He bitterly opposed Marcus Garvey, who was trying to make the return to Africa possible for the masses of his people. The project was highly popular, and the furthest a grassroots effort has gone toward that end. Then it got hamstrung by the NAACP and its (((backers))), denying the displaced sharecroppers a hope of seeking their fortune among their own folk. Comrade DuBois, in an editorial of the NAACP’s official organ The Crisis, even called Garvey the “most dangerous enemy of the Negro race in America and the world.” Maybe that was projection? Well, hopefully, Ghana’s new return initiative won’t get derailed by squabbling and outside interests.

Comrade DuBois was more of a cultural Marxist than a doctrinaire Marxist-Leninist, but eventually, he promoted himself from a fellow traveler to a card-carrying Communist. His world travels often involved complaining about white people or forming alliances with anyone who would oppose us. His position effectively was less pro-black than it was anti-white and anti-American. The federal government — back in the day when they didn’t care for such antics — locked horns with him. However, ultimately the worst he suffered from “McCarthyism” was temporary passport suspension. In 1959, his wings no longer clipped, he was back at it again and hobnobbed with Chairman Mao. That year, he was awarded the Lenin Peace Prize by the pale-faced Russkies, who had awarded one-way train rides to Siberia for millions of their own dissidents.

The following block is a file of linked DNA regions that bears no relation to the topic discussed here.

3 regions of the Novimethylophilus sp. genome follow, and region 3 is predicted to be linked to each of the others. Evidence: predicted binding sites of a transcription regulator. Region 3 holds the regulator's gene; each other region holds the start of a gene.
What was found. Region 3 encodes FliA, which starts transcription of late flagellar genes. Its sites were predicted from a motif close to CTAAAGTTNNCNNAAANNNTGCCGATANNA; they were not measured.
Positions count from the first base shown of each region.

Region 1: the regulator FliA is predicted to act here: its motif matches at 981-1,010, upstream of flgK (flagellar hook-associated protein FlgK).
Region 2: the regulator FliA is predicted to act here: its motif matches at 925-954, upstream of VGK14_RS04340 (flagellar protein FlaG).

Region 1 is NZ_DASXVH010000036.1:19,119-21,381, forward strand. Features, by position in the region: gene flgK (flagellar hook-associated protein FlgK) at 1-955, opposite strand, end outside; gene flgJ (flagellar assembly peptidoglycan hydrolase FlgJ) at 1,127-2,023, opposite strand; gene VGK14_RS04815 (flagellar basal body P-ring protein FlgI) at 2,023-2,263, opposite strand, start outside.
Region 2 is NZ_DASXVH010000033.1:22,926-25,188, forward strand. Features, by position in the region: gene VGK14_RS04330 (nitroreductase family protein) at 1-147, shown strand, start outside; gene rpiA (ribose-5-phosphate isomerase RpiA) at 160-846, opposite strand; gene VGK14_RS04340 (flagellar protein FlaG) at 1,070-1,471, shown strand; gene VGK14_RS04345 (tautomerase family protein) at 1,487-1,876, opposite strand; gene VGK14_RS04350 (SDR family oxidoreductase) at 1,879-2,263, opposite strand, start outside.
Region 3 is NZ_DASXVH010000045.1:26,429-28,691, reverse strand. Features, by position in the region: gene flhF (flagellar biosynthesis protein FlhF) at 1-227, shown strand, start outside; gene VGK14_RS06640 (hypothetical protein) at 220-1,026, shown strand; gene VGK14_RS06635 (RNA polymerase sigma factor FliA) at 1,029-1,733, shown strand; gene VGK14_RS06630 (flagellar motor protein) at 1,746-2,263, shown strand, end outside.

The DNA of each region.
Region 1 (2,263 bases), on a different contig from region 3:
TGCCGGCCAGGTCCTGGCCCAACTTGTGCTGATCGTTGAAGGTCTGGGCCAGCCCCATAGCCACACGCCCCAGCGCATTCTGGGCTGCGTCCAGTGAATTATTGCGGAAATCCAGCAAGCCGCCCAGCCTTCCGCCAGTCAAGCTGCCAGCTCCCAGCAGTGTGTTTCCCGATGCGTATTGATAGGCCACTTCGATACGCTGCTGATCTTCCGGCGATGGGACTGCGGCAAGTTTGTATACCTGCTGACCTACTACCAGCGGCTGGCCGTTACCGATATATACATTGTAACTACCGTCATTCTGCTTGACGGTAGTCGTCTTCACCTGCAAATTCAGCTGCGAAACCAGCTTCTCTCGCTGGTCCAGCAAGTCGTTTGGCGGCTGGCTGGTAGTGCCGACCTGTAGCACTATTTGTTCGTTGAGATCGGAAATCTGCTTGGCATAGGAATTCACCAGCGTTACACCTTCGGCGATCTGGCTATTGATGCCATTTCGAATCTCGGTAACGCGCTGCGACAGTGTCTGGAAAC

In old age, he visited Ghana at the personal invitation of their first President, Kwame Nkrumah, someone who seems to have shared his ideology. Later, he and his wife Comrade Shirley moved there. Although in earlier times, he did his utmost to derail Marcus Garvey’s efforts to shepherd the masses of disadvantaged blacks back to the Motherland, the celebrity activist ended up making the journey himself. Can we say that he changed his mind then, and think of this as an endorsement?

All told, Comrade DuBois was much lauded by the literati, fêted by dignitaries, and even heads of state rolled out the red carpet for him. Even death couldn’t stop the party; he remained showered with honors posthumously. This includes an American postage stamp; courtesy of the country he hated the most. What a sweet racket!

Where but the USA can one enjoy such a magnificent lifestyle by making a career of opposing our society?

This bourgeois Marxist led such a charmed existence, yet thought America was all for the birds. If he were still around, he’d probably say so even now, after over half a century of acquiescence to the demands of people like him. Therefore, it’s awesome that he found someplace that made him happier. Any blacks thinking of making the move can take it from that guy: Ghana is great!